220.127.116.11 Changes in coral reefs
Concerns about the impacts of climate change on coral reefs centre on the effects of the recent trends in increasing acidity (via increasing CO2), storm intensity and sea surface temperatures (see Bindoff et al., 2007, Section 18.104.22.168; Trenberth et al., 2007, Sections 3.8.3 and 3.2.2).
Decreasing pH (see Chapter 4, Box 4.4) leads to a decreased aragonite saturation state, one of the main physicochemical determinants of coral calcification (Kleypas et al., 1999). Although laboratory experiments have demonstrated a link between aragonite saturation state and coral growth (Langdon et al., 2000; Ohde and Hossain, 2004), there are currently no data relating altered coral growth in situ to increasing acidity.
Storms damage coral directly through wave action and indirectly through light attenuation by suspended sediment and abrasion by sediment and broken corals. Most studies relate to individual storm events, but a meta-analysis of data from 1977 to 2001 showed that coral cover on Caribbean reefs decreased by 17% on average in the year following a hurricane, with no evidence of recovery for at least 8 years post-impact (Gardner et al., 2005). Stronger hurricanes caused more coral loss, but the second of two successive hurricanes caused little additional damage, suggesting a greater future effect from increasing hurricane intensity rather than from increasing frequency (Gardner et al., 2005).
There is now extensive evidence of a link between coral bleaching – a whitening of corals as a result of the expulsion of symbiotic zooxanthellae (see Chapter 6, Box 6.1) – and sea surface temperature anomalies (McWilliams et al., 2005). Bleaching usually occurs when temperatures exceed a ‘threshold’ of about 0.8-1°C above mean summer maximum levels for at least 4 weeks (Hoegh-Guldberg, 1999). Regional-scale bleaching events have increased in frequency since the 1980s (Hoegh-Guldberg, 1999). In 1998, the largest bleaching event to date is estimated to have killed 16% of the world’s corals, primarily in the western Pacific and the Indian Ocean (Wilkinson, 2004). On many reefs, this mortality has led to a loss of structural complexity and shifts in reef fish species composition (Bellwood et al., 2006; Garpe et al., 2006; Graham et al., 2006). Corals that recover from bleaching suffer temporary reductions in growth and reproductive capacity (Mendes and Woodley, 2002), while the recovery of reefs following mortality tends to be dominated by fast-growing and bleaching-resistant coral genera (Arthur et al., 2005).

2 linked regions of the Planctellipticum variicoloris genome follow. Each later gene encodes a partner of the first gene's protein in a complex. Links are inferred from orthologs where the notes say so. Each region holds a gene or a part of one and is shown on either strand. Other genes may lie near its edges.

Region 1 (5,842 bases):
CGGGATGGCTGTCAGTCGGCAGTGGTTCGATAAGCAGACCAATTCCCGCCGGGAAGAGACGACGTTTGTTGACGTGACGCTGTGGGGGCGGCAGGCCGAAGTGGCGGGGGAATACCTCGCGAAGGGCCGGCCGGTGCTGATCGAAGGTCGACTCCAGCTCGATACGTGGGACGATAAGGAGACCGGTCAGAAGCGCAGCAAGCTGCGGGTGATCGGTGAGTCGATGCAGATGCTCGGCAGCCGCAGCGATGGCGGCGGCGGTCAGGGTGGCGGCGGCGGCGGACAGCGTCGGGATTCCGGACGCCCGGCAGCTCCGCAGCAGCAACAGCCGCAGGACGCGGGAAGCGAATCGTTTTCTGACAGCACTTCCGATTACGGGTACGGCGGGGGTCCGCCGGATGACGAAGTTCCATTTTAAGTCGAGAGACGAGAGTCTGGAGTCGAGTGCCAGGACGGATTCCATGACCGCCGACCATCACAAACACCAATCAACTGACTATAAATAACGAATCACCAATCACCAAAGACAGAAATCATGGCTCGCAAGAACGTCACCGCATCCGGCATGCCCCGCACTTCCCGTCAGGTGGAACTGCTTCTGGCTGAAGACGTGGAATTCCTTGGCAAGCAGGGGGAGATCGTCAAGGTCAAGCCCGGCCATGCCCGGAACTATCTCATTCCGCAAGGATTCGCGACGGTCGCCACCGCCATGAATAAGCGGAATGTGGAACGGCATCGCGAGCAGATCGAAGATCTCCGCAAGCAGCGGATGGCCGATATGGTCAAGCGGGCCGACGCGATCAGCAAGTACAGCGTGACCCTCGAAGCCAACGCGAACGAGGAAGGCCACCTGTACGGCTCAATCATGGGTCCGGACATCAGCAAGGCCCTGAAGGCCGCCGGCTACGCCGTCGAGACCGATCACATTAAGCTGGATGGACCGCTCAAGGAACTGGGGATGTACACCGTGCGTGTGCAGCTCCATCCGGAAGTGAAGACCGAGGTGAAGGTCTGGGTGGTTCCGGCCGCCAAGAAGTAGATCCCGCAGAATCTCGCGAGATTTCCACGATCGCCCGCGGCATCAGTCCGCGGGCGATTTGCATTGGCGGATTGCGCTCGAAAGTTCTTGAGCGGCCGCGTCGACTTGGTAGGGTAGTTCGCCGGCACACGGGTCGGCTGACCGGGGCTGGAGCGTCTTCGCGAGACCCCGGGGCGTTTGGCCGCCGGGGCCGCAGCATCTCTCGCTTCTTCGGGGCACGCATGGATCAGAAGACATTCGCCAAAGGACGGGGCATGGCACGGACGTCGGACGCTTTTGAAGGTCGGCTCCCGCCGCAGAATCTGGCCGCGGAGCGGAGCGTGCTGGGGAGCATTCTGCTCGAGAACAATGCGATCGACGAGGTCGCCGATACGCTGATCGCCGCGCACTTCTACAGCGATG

While there is increasing evidence for climate change impacts on coral reefs, disentangling the impacts of climate-related stresses from other stresses (e.g., over-fishing and pollution; Hughes et al., 2003b) is difficult. In addition, inter-decadal variation in pH (Pelejero et al., 2005), storm activity (Goldenberg et al., 2001) and sea surface temperatures (Mestas-Nunez and Miller, 2006) linked, for example, to the El Niño-Southern Oscillation and Pacific Decadal Oscillation, make it more complicated to discern the effect of anthropogenic climate change from natural modes of variability (Section 1.3.4). An analysis of bleaching in the Caribbean indicates that 70% of the variance in geographic extent of bleaching between 1983 and 2000 could be attributed to variation in ENSO and atmospheric dust (Gill et al., 2006).